The northernmost 100 kilometers of New Zealand are a tiny spit of land, buffeted on one side by the Pacific and on the other by the Tasman Sea. The Pacific side has face powder fine white sand comprised of silica and the Tasman side has golden sand that packs so hard you can drive on it. Although this area is known as 90 Mile Beach, the beach is more like sixty miles long, still an awesome stretch of empty sand. There are five entry points to drive on the beach and we are camped next to one of them, but rental vehicles are strictly forbidden from cruising the beach so we booked a tour that would take us to the lighthouse at Cape Reinga and drive us back on the beach. There was some irony in the fact that it was OK for a bus containing 45 passengers to drive on the beach, but not for us in our little camper van. Perhaps there have been some mishaps in the past. People like us from middle earth are not very sensitive to tide tables.
The bus was driven by a distinguished looking Maori gentleman who talked non stop while he drove. He told a series of bad jokes, non sequiturs, and silly stories. Some were funny; many were not. After each joke he would laugh, a laugh that started with a sound like he was a heavy smoker and end with a high pitched girlish squeal. Even if we didn’t find his jokes all that funny, he certainly had a good time.
The spit of land has grown into a substantial farming area. New Zealand has reduced its sheep population greatly since its best mutton customer Great Britain joined the European Union and has to buy its lamb closer to home. This tropical area has gotten into avocados and exotic tropical fruits that we had never heard of.
The lighthouse at Cape Reinga was one of the last lighthouses to be built in the area and is nicely restored, but not all that impressive for those of us who spent last fall in Maine. What was impressive was the spot where the Pacific Ocean mingles with the Tasman Sea at the point. The Pacific was murky and angry looking and the Tasman was aquamarine. It felt like a real boundary rather than one some surveyor had drawn on a map.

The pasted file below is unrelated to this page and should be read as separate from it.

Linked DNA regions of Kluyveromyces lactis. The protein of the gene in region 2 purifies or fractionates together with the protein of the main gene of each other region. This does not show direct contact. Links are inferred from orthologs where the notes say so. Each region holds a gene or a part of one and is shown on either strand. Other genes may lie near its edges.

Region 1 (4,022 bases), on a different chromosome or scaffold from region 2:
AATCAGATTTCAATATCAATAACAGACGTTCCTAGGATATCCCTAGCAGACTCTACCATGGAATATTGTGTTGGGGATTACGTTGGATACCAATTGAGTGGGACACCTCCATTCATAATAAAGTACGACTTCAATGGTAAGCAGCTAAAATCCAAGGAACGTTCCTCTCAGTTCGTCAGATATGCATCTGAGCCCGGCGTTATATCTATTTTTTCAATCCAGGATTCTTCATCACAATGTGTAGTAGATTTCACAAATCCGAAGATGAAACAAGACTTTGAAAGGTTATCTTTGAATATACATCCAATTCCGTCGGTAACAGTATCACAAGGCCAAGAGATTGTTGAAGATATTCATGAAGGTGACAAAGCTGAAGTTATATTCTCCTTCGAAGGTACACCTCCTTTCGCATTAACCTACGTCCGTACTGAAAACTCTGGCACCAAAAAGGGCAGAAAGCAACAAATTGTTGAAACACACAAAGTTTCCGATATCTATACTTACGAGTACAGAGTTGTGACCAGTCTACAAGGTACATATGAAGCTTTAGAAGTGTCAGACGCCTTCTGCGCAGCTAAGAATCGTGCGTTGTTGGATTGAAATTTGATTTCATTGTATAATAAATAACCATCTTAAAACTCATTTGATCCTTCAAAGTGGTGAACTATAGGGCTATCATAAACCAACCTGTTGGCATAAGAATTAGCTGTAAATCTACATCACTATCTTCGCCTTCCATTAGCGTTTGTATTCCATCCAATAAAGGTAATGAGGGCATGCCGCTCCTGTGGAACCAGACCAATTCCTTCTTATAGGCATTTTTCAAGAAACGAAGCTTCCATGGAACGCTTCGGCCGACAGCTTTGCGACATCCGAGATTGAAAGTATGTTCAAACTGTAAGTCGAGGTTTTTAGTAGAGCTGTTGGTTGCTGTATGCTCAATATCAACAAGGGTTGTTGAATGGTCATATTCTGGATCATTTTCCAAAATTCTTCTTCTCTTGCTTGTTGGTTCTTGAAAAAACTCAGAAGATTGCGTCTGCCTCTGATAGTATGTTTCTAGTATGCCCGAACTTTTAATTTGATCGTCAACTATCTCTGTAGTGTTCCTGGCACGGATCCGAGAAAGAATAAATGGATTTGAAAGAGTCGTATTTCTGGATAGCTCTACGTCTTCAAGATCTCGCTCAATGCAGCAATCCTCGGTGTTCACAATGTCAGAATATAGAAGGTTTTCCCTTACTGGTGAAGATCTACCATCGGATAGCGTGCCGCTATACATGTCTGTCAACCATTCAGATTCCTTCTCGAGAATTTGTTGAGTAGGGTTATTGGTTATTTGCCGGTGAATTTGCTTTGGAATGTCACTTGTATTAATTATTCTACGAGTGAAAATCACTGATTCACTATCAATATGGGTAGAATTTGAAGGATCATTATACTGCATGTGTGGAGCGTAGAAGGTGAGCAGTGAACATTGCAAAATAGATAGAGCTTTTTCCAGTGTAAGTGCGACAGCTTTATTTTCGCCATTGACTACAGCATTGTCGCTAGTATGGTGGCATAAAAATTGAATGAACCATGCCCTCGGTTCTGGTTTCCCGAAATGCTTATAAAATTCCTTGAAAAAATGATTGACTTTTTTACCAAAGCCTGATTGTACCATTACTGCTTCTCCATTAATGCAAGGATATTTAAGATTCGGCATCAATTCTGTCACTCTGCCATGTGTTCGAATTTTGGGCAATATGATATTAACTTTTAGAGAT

As we headed out to the beach we stopped for another Kiwi sport - sand surfing. Those of us who wanted to were given plastic sleds, which we hauled to the top of a very, very high sand dune and sledded down. Only one of the four of us did so and I would have like to go again, if only I could have made the climb up again. My sledding technique was lousy; my large keister plowed a large furrow into the sand and slowed me down. I would have done much better on a second try...
Then we stopped at something called the Ancient Kauri Kingdom. The Kauri were extremely large trees, giant sequoia like, that had 1 - 2,000 year life spans. Of course, the Europeans came along and cut them down in a frenzy and none of the big ones are left. A replanting program is underway, but our grandchildren's grandchildren will not see them in their original majesty and size. However, lucky farmers occasionally find old Kauri tree trunks that have been buried on their property over the eons. They sell them to artisans who make the most amazing furniture out of them. Wonder how much it would cost to ship home a new dining room set??